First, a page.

Breastfeeding

  • During breastfeeding, HIV can be transmitted from an HIV-positive mother to her baby.
  • In the UK and other countries where safe alternatives are available, it is recommended that HIV-positive women do not breastfeed their babies.
  • If an HIV-positive woman decides to breastfeed, it is then safer to do so exclusively, and the risk of transmission is reduced if she and the child are on antiretroviral treatment.

The first evidence that HIV could be transmitted via breast milk was a case report of the child of a previously healthy woman who was delivered by caesarean section. Because of blood loss from the operation, the mother was given a blood transfusion after the delivery. The baby was breastfed for six weeks. Later, it was discovered that a unit of the transfused blood had been contaminated with HIV. The mother and her infant were subsequently found to have both become infected.1

Moreover, HIV transmission after childbirth (in medical language, ‘postpartum’) is known to occur because some infants test negative for HIV RNA one month after birth, but test positive later on.

HIV can be detected in breast milk. Three HIV reservoirs coexist in breast milk: RNA (cell-free viral particles), proviral DNA (cell-associated virus integrated in latent T-cells) and intracellular RNA (cell-associated virus in activated producing T-cells). The respective role of each in HIV transmission is poorly understood.

Moreover, if the nipples are cracked or bleeding, blood may transmit the virus too.

The Breastfeeding and HIV International Transmission Study, which analysed data from 4085 infants in nine different African studies, found that between 24 and 42% of infants breastfed by an HIV-positive mother acquired HIV.2

In the absence of any interventions to reduce the risk of infection, breastfeeding is thought to account for between one third and one half of mother-to-child transmissions.3 However in practice, the proportion of infections which are due to breastfeeding will vary between different populations, because the proportions of women who take HIV treatment and who breastfeed vary.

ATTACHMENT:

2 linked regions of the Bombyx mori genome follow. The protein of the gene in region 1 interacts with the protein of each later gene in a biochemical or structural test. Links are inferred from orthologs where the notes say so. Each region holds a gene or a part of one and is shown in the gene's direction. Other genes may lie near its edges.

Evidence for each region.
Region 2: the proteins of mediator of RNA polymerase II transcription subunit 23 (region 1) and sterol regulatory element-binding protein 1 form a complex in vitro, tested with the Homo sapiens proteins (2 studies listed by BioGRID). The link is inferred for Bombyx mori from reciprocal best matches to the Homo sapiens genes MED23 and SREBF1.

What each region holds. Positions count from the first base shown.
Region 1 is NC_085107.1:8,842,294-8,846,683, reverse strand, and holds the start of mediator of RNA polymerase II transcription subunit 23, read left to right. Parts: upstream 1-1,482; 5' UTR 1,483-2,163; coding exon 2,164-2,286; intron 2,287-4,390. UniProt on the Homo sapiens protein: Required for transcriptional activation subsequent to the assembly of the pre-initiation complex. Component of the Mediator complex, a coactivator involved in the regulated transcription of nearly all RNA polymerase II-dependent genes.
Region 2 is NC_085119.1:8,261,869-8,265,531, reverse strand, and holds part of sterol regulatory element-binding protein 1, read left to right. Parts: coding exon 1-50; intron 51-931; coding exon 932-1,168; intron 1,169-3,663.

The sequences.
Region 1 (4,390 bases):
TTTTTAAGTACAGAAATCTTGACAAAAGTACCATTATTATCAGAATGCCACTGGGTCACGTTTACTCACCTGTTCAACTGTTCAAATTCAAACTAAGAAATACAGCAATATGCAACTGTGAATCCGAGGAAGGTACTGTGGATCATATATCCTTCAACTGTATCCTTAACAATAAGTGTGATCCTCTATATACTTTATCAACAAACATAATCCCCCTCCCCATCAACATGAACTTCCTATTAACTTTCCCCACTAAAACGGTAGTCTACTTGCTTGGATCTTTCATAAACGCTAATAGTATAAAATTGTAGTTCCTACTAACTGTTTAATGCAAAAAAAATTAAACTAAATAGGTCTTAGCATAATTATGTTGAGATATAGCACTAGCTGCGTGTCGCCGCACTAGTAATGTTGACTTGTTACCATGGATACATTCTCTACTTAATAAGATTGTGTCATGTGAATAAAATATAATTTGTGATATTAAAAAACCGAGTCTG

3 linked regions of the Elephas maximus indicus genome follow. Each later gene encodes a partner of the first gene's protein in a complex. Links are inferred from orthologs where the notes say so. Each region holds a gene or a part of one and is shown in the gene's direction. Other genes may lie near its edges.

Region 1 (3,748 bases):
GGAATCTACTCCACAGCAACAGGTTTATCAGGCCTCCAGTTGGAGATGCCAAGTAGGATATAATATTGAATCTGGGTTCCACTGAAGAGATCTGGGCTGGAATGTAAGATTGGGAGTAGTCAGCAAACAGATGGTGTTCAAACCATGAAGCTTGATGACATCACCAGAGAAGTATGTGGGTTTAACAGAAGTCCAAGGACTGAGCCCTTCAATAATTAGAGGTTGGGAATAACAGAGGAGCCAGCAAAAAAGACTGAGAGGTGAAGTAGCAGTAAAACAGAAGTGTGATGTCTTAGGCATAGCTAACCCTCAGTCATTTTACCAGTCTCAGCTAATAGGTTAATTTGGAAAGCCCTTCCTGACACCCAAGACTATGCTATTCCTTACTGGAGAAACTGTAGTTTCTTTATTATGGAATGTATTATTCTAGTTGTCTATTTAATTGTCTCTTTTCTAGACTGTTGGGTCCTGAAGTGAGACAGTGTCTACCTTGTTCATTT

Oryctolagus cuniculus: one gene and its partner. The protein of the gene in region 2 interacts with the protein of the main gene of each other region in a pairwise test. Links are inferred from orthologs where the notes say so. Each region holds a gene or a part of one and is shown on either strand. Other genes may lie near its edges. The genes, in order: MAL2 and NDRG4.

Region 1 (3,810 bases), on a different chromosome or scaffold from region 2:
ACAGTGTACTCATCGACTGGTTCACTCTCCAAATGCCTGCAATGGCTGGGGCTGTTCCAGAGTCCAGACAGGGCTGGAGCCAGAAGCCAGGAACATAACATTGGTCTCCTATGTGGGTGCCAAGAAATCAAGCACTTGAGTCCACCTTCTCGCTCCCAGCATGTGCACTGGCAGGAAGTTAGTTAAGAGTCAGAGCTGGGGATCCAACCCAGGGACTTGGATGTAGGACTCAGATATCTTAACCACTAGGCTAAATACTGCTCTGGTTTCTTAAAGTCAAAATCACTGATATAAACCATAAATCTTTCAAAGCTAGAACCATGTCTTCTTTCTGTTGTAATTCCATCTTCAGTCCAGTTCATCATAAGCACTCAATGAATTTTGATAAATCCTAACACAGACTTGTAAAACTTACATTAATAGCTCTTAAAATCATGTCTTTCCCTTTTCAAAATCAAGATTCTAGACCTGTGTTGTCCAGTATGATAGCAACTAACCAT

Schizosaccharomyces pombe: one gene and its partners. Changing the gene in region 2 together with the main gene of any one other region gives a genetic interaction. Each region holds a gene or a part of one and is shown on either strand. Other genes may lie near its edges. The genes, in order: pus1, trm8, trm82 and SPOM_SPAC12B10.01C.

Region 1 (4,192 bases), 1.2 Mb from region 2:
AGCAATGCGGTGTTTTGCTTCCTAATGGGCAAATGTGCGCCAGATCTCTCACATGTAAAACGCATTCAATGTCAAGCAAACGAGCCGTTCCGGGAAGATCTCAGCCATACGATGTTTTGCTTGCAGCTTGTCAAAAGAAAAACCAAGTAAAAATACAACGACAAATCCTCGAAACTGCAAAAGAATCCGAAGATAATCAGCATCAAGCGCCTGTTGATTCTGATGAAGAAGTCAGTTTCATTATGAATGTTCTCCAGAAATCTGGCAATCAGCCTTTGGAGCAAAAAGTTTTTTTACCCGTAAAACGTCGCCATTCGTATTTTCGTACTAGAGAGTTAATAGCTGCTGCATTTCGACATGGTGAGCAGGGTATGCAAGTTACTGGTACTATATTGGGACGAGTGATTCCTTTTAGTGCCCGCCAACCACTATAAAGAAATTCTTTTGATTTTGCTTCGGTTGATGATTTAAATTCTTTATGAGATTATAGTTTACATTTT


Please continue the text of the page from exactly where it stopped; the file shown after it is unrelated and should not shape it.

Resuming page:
In the UK and other rich countries, guidelines recommend that HIV-positive women should refrain from breastfeeding and should use formula feed.

See also

In many resource-limited settings, the lack of access to clean water means that the risk of HIV transmission through breastmilk must be weighed against the risks of infant malnutrition, infections and mortality posed by formula feeding.

The World Health Organization (WHO) recommends an “either-or” approach based on available resources. HIV-positive mothers with infants who are not known to be HIV-positive should either:

  • avoid breastfeeding altogether, or
  • breastfeed with accompanying prophylactic antiretroviral therapy to lower the risk of HIV transmission.

Should antiretroviral drugs not be available, breastfeeding may still be recommended to HIV-positive mothers.

References

  1. Ziegler JB et al. Postnatal transmission of AIDS-associated retrovirus from mother to infant. Lancet 1: 896-898, 1985
  2. The Breastfeeding and HIV International Transmission Study Group Late postnatal transmission of HIV-1 in breast-fed children: an individual patient data meta-analysis. J Infect Dis. 189:2154-2166, 2004
  3. Lehman DA & Farquhar C Biological mechanisms of vertical immunodeficiency virus (HIV-1) transmission. Rev Med Virol 17: 381-403, 2007
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